FIG. 5 is a flow chart showing steps included in the method of the present invention for modeling a diseased spine and choosing a surgical procedure for correcting deformities resulting from the disease; and

FIG. 6 is a flow chart showing steps included in a method for developing a model for predicting spinal deterioration.

DETAILED DESCRIPTION OF A PREFERRED EMBODIMENT OF THE INVENTION

The present invention is a method for generating a mathematical model simulating the manner in which the curvature of a human spine is deformed as a result of disease. The mathematical model is developed using methods of calculus on manifolds and global analysis to construct an algorithm that computes shapes of linkage structures subject to certain constraints. The constraints are derived from a predetermined hypothesis used to model the spine, and the algorithm is then used as a basis of a set of procedures which doctors may interactively use as a guide for surgical correction of three-dimensional spinal deformation. The present invention is also a method which uses the aforementioned model to predict the spinal deformity that may be expected to occur if the disease is allowed to progress.

In accordance with a preferred embodiment of the invention, the hypothesis for computing the model is based on the following set of assumptions.

(1) The erect stationary shape of the spine is the result of the body's attempt to maintain the head level over the pelvis while keeping the spine as flexible as possible.

(2) The complex of muscular forces, metabolic processes, and growth factors which drive the shaping can be boiled down to a function referred to as spinal energy. This function measures the deviation from desiderata specified in (1) Similar to Hooke's law, this function is a sum of squares of displacements weighted by quantities called stiffness coefficients which are from derived human data, to be described in greater detail below.

(3) The spine assumes a shape that minimizes spinal energy.

(4) A set of stiffness coefficients derived from a small sample of human data is universal for a large class of humans.

To formulate the model, it is preferrable to simplify the complexities of vertebral shapes by making certain crude approximations. First, only vertebral bodies are involved. Second, their top and bottom surfaces are assumed to be planar. Orthogonal matrices are used to specify these surfaces and spinal energy is defined in terms of components of these matrices along with widths of disks and heights of vertebral bodies. Stiffness coefficients can be defined in such a way as to incorporate limits of spinal movement which includes taking into account the anatomy of posterior elements among other things.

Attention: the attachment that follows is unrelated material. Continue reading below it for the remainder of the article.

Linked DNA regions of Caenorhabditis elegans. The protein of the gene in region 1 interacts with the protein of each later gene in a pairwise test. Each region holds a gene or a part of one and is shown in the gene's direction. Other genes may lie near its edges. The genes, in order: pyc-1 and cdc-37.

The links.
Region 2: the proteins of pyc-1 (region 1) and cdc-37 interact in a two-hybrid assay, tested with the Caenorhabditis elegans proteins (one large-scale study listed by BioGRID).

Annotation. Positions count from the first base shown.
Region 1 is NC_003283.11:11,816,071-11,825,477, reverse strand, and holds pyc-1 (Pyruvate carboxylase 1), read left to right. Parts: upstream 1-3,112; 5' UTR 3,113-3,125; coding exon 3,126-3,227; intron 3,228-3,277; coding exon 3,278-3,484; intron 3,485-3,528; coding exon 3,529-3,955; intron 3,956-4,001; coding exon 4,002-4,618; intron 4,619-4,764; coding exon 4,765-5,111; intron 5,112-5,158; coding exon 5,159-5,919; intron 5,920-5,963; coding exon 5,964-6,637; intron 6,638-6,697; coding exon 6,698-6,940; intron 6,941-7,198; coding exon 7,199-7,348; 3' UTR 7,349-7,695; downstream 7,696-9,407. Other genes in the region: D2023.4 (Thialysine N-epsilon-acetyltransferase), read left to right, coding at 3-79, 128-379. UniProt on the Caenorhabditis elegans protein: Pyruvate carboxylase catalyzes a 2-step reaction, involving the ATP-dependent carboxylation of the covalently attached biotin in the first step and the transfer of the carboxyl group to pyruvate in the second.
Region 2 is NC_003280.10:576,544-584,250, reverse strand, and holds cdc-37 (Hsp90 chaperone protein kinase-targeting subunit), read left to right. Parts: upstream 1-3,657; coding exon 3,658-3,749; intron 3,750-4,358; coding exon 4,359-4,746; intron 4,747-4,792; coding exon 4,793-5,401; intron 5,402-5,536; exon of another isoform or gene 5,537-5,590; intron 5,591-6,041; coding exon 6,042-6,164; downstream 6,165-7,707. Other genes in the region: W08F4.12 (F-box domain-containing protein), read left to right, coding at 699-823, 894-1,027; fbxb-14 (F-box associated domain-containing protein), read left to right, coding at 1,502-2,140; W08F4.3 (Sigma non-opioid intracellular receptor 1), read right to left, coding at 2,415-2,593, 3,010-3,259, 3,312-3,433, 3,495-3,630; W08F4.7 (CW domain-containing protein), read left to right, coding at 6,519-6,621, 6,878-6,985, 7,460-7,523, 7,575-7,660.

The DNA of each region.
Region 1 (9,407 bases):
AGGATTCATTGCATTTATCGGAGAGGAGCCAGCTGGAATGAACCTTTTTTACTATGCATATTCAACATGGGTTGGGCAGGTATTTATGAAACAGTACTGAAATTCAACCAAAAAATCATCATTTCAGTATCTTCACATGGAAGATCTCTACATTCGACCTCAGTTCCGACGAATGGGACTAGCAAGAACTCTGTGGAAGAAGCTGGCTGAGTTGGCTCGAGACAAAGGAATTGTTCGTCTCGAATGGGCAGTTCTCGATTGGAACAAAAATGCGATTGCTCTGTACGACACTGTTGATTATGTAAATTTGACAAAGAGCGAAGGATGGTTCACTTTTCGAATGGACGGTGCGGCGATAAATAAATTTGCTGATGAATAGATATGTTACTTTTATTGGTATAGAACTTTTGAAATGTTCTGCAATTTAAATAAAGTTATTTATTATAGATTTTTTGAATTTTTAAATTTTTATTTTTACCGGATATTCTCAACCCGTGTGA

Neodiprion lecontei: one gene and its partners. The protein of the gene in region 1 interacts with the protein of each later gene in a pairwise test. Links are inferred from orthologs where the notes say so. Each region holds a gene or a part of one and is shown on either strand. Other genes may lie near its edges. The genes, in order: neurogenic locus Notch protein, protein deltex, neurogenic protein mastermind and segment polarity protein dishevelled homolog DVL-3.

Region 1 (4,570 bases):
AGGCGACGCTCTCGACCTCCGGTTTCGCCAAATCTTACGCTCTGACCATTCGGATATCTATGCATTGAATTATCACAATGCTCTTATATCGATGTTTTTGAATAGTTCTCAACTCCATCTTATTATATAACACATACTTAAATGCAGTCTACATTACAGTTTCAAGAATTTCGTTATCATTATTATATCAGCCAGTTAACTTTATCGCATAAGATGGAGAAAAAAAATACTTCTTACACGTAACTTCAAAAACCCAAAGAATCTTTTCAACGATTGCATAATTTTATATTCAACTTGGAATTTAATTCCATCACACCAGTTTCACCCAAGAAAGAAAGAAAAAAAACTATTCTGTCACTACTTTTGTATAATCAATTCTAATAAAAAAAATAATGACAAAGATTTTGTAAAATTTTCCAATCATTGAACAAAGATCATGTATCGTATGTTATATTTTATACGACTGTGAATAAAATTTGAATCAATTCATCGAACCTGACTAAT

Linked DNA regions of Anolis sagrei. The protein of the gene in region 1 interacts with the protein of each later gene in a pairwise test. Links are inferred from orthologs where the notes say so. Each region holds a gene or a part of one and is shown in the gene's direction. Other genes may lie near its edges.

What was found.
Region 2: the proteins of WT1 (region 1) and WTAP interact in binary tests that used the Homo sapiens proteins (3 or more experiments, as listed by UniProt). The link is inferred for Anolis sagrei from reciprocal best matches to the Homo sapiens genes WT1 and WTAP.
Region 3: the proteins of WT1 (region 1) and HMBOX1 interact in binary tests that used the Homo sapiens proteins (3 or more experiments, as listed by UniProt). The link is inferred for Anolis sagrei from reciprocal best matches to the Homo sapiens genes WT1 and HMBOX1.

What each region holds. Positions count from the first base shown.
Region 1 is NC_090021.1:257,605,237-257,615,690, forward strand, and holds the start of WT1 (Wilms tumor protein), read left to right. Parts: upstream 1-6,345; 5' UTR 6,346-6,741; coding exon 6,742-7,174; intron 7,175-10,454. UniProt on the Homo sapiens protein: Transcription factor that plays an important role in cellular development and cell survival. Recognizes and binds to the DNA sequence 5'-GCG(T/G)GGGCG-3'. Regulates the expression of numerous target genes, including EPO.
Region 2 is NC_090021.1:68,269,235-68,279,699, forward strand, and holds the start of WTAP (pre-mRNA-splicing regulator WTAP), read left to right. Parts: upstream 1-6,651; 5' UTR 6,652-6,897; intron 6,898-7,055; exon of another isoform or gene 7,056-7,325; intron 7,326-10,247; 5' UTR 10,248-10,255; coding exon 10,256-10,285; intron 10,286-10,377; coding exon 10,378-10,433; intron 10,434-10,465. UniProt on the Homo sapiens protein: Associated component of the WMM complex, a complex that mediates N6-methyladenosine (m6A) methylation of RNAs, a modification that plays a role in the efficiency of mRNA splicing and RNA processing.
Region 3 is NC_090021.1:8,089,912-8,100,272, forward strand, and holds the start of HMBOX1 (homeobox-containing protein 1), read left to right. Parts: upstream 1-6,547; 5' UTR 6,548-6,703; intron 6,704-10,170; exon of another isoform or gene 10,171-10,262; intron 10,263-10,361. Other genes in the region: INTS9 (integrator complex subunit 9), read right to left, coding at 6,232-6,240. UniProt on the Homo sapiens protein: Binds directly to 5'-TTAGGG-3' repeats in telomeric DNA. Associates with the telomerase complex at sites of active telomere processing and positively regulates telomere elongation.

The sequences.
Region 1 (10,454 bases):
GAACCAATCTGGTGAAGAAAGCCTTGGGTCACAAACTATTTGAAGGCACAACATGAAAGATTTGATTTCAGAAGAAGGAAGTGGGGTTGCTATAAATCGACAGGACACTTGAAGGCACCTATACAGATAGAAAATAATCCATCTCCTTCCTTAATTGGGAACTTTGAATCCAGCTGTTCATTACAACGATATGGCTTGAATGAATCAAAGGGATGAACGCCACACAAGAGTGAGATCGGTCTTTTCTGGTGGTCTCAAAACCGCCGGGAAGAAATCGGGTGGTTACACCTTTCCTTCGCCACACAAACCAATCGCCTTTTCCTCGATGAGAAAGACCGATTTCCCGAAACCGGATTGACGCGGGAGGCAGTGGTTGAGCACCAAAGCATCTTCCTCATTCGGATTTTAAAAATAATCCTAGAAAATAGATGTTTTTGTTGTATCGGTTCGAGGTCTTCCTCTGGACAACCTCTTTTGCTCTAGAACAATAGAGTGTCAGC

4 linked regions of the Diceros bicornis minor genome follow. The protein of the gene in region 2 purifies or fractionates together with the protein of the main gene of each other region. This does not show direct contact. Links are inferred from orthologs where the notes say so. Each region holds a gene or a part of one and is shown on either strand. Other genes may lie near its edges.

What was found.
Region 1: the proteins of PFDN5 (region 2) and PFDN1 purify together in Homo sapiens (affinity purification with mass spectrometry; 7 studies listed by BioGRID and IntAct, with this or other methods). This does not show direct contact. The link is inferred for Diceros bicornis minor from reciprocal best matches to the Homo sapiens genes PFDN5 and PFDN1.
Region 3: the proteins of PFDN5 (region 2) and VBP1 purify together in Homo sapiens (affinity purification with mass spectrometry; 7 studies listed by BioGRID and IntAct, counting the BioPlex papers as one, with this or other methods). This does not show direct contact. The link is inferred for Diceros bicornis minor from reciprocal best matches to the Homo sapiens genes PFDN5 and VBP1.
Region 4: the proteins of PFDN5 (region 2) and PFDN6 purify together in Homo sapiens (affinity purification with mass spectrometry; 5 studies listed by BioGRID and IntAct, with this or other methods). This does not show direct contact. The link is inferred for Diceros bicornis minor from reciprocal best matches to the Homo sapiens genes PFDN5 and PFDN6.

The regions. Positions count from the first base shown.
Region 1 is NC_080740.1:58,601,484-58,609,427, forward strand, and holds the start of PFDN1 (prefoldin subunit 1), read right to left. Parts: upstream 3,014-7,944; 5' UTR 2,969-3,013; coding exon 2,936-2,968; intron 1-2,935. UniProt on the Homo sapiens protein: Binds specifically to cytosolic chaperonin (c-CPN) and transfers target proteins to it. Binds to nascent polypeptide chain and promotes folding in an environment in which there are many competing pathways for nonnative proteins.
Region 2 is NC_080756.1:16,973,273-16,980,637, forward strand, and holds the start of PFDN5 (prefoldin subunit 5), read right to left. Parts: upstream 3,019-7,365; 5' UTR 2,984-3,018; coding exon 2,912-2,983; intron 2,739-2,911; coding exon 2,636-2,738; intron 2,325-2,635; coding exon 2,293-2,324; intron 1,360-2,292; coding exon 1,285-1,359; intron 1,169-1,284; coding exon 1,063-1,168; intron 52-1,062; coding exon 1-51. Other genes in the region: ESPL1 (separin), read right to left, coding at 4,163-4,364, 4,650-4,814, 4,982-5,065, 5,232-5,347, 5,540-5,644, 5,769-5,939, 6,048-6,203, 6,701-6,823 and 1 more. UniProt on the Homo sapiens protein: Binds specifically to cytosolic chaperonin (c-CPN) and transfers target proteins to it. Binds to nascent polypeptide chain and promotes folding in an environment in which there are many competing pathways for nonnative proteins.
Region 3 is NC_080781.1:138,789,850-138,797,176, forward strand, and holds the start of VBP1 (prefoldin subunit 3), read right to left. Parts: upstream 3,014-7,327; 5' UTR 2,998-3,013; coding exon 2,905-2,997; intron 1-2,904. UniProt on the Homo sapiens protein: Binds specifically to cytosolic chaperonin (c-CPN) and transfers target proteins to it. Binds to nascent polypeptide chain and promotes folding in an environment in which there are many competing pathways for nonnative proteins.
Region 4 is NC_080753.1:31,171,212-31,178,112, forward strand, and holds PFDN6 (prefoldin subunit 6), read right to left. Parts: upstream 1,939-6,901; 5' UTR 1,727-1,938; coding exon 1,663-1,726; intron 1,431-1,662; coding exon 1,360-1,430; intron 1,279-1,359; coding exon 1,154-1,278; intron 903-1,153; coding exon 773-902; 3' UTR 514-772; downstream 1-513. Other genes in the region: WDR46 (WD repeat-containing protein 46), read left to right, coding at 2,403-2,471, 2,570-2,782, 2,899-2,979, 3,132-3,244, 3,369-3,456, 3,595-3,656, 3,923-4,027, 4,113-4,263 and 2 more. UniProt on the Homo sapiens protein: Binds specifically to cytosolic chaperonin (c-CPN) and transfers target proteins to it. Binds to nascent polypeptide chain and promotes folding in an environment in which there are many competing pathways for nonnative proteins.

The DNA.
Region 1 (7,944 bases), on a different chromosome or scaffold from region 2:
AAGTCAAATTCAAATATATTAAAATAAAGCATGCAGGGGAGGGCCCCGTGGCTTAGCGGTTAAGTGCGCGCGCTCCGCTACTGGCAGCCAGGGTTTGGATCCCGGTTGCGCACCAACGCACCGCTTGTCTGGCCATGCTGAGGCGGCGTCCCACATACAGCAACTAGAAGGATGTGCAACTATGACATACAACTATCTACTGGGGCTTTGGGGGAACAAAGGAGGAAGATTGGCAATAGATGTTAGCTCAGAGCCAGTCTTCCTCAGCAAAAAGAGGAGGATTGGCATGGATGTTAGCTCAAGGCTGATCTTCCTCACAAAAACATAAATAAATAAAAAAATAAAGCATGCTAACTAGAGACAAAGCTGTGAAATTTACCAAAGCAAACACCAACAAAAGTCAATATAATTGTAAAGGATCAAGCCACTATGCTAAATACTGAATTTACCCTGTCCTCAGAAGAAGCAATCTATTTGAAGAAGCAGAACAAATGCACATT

Minimizing spinal energy becomes a problem of finding critical points of a function of several variables subject to constraints. These critical points are determined using methods of calculus on manifolds and global analysis. In order to improve efficiency, a unique use is made of the differential group structure of orthogonal matrices.

Stiffness coefficients are estimated as follows. Starting with known shapes, the condition that spinal energies are at minimums leads to a system of equations which are linear in the unknown stiffness coefficients. The unknowns may be found by Cramer's rule or by the method of least squares in case the system is over or under determined.

The model is formed based on functions and vector fields X on manifolds M=SO(3)n or M=SO(3)nRm. For getting the shape of a spine as depicted in FIG. 1, M=SO(3)16. If the cervical vertebra is to be included, M=SO(3)23 would be used and applied what is below mutatis mutandis. For certain inverse problems associated with the spine, M=SO(3)nRm may be used.

The problem is to solve for local minima of functions or zeros of vector fields X:

X(x)=0,xεM

For this, Newton's method is adapted to the manifolds in question, first for vector fields as follows. Let x′ be the next step from a point x via an application of Newton's method.

x′=R(−∇X(x)−1X(x)),  (1a)

where ∇X the covariant derivative of X and R a retraction map from the tangent bundle T(M) to the manifold M. The sequence gotten from successive applications of (5) converges rapidly to a solution x* of (*) provided the starting point is in the basin of attraction. For X the gradient of a function , then the solution x* of (*) is at a local minimum of if the Hessian of at x* is positive definite.

Computing covariant derivatives as well as gradients on the above manifolds is performed using the group structure of SO(3) (matrix multiplication) and its differential structure (the tangent space T1(SO(3)) at the identity is the set of 33 antisymmetric matrices).

Local minima of a norm of a vector valued function F defined on a manifold may also be found by adapting the method of nonlinear least squares, also known as the Newton-Gauss method. Here:

x′=R(−DFx)↑F(x)),  (1b)

where DF(x)↑ is the Moore-Penrose inverse of the derivative of DF(x) on the manifold M (if M is a submanifold of a multi-dimensional Euclidean space and F is defined on a neighborhood of M, then DF(x) is usual derivative of F restricted to the tangent space Tx(M) of M at x). Convergence of the Newton-Gauss method is slower and less certain than Newton's method, but Newton-Gauss is better adapted for some local minima.